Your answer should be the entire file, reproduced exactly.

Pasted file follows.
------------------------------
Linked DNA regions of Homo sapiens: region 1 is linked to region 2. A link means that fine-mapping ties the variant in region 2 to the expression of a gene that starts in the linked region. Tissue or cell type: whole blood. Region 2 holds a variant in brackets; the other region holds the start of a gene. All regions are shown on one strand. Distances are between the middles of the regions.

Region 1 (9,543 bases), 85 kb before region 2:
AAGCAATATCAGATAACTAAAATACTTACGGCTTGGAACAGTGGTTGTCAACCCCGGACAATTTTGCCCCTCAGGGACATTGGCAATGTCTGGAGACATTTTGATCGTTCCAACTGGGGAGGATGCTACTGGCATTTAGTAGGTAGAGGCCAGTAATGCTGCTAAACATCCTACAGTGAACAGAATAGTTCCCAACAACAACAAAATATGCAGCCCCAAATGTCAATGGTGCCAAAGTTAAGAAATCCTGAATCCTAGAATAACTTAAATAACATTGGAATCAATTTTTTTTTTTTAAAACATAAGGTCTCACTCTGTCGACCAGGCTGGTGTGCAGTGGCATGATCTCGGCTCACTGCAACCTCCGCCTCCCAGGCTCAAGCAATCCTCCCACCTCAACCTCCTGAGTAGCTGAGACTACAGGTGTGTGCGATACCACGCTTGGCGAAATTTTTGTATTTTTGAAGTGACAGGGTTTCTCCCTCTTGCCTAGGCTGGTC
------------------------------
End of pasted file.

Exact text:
Linked DNA regions of Homo sapiens: region 1 is linked to region 2. A link means that fine-mapping ties the variant in region 2 to the expression of a gene that starts in the linked region. Tissue or cell type: whole blood. Region 2 holds a variant in brackets; the other region holds the start of a gene. All regions are shown on one strand. Distances are between the middles of the regions.

Region 1 (9,543 bases), 85 kb before region 2:
AAGCAATATCAGATAACTAAAATACTTACGGCTTGGAACAGTGGTTGTCAACCCCGGACAATTTTGCCCCTCAGGGACATTGGCAATGTCTGGAGACATTTTGATCGTTCCAACTGGGGAGGATGCTACTGGCATTTAGTAGGTAGAGGCCAGTAATGCTGCTAAACATCCTACAGTGAACAGAATAGTTCCCAACAACAACAAAATATGCAGCCCCAAATGTCAATGGTGCCAAAGTTAAGAAATCCTGAATCCTAGAATAACTTAAATAACATTGGAATCAATTTTTTTTTTTTAAAACATAAGGTCTCACTCTGTCGACCAGGCTGGTGTGCAGTGGCATGATCTCGGCTCACTGCAACCTCCGCCTCCCAGGCTCAAGCAATCCTCCCACCTCAACCTCCTGAGTAGCTGAGACTACAGGTGTGTGCGATACCACGCTTGGCGAAATTTTTGTATTTTTGAAGTGACAGGGTTTCTCCCTCTTGCCTAGGCTGGTC